Ultimately the election comes down to which vision for America are you going to support. The vision that is for liberty, individual rights, independence, a market economy and all of its attendant risks and downsides or the vision that favors collectivism, group rights, dependence, statism and all of its attendant risks and downsides. One side understands that everything can't be perfect but given the trade-offs, we do the best we can. The other side seeks to undo every aspect of the pain, struggle and inequities of life on their march toward Utopianism.
If you vote for Ron Paul, you may feel pure and be able to morally preen in front of your fellow man, but you will be wasting your vote. A vote for him, although cathartic, may reveal a lack of understanding of our political system or an I-don't-give-a-damn attitude. We are not Britain or some other parliamentary system where coalitions are built after the election. In America the coalitions are built prior to the election which coalesce as the two-party system. You must vote with the system we have not the one you wish we had. (A valid retort is: "If you don't vote for Ron Paul, it may reveal that you have given up on correcting the slide away from Americanism.")
Come to a decision about which movement better represents your notion of the correct way to run a government.
If you think that the primary function of the government is to act as the social welfare agent that reduces virtually all risk and mandates that the country should operate largely as a collective commune by running our schools, healthcare, retirement and virtually everything else, then you have a choice.
If you think government should provide national protection, preserve individual liberty and protect private property, you have a choice.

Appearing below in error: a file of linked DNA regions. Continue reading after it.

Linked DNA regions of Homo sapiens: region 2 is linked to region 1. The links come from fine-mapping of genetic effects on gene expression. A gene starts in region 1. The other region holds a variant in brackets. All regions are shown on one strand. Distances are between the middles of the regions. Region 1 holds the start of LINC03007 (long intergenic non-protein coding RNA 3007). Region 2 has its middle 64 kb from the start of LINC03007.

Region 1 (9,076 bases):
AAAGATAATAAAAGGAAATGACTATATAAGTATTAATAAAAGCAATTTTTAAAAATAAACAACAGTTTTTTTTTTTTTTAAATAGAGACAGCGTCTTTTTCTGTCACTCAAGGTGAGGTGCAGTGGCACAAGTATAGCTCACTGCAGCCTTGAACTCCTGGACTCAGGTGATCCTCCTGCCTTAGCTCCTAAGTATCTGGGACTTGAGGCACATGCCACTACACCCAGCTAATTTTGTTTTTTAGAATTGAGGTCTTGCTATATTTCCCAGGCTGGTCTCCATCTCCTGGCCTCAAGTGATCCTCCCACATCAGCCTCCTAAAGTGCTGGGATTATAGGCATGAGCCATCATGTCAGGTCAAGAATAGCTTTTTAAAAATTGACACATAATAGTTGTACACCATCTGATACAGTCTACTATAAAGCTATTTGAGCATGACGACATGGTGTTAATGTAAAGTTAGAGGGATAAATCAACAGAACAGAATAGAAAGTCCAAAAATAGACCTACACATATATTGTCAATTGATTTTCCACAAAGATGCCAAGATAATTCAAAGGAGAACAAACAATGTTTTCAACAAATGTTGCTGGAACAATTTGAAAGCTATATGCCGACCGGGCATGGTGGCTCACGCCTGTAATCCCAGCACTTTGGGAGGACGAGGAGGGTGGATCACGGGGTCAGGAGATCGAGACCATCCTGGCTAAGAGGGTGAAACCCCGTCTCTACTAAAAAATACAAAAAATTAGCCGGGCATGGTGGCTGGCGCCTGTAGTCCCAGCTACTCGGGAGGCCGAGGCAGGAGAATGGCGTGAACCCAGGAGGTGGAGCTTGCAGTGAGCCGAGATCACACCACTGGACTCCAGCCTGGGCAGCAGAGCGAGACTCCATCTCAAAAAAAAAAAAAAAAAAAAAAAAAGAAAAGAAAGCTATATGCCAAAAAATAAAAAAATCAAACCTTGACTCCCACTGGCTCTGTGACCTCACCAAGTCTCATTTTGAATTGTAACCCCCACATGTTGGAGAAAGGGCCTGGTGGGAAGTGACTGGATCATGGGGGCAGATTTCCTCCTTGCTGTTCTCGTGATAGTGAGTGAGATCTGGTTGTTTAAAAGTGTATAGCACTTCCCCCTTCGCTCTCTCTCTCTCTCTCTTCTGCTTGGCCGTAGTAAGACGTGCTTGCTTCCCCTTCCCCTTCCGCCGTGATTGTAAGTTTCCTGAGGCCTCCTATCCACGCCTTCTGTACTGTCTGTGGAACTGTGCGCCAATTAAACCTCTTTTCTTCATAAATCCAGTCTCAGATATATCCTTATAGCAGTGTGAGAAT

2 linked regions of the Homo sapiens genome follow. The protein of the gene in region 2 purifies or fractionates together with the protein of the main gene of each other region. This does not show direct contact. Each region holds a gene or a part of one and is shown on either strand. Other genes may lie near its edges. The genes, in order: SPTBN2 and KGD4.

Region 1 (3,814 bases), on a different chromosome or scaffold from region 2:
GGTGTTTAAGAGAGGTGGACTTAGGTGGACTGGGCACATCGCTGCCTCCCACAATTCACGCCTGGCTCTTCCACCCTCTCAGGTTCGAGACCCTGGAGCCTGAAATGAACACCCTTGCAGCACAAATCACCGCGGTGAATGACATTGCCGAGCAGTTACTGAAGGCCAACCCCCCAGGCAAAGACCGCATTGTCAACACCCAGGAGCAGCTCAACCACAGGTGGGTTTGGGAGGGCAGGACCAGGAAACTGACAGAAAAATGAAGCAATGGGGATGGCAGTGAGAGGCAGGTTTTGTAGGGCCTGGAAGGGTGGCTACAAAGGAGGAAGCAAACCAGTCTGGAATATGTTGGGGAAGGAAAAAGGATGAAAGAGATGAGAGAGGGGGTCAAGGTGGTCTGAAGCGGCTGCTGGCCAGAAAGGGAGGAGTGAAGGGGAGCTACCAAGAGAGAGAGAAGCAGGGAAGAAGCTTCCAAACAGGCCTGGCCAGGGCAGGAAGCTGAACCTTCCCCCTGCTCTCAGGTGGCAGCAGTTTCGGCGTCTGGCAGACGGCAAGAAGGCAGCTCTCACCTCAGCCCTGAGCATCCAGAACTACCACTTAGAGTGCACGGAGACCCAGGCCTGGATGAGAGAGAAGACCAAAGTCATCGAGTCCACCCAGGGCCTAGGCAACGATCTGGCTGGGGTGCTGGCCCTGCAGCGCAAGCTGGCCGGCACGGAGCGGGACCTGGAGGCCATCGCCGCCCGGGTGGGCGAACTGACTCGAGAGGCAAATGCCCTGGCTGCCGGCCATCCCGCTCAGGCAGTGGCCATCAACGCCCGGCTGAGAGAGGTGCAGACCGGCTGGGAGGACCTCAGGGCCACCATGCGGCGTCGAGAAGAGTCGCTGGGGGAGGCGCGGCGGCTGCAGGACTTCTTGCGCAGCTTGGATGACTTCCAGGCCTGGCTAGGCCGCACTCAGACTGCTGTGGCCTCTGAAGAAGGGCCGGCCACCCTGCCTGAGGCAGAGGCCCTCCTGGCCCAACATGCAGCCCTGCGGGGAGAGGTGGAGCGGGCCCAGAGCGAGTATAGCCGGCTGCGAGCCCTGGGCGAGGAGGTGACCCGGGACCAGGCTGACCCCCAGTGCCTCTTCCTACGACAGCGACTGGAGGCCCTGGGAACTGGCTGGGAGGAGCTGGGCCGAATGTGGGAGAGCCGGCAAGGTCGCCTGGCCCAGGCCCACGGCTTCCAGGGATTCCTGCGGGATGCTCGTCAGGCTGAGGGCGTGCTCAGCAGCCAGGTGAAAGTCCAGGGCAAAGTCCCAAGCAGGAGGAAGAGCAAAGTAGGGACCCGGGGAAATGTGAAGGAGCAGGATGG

If you think that the government should create a hostile business climate that drives jobs and business overseas forcing more layoffs here at home, then you have a choice.
If you think a government should have limited powers, duties and responsibilities and think that government is best when it governs least, then you have a choice.
If you think government should make decisions based on a grievance culture that is always angry and must constantly agitate race, gender and class issues to maintain power, you have a choice.
If you ascribe to the idea that everyone should be free to pursue their happiness, you have a choice.
Utopians and fundamentalists flagellate and complain that none of the candidates suits their purpose. Well, the only candidate or party that you will fully agree with on every issue is candidate 'you' and the party you head. Otherwise, life is full of compromises and voting is just one such compromise. Believers in an afterlife can put off Utopia for another time. Athiests are just stuck with sucking it up and realizing that Marx was right that human nature would have to change radically in order for us to enter the land of milk and honey any time soon. And 3000+ years of documentation of human activity suggests there isn't a lot of evidence that human nature is making any sweeping changes.
But there are clear differences between the two parties in America. And neither is perfect. If you want perfect, go to church. But candidate Obama was very clear that he was none too happy with Americanism and wanted to make fundamental changes to the fabric of America.
So go ahead, cast your vote.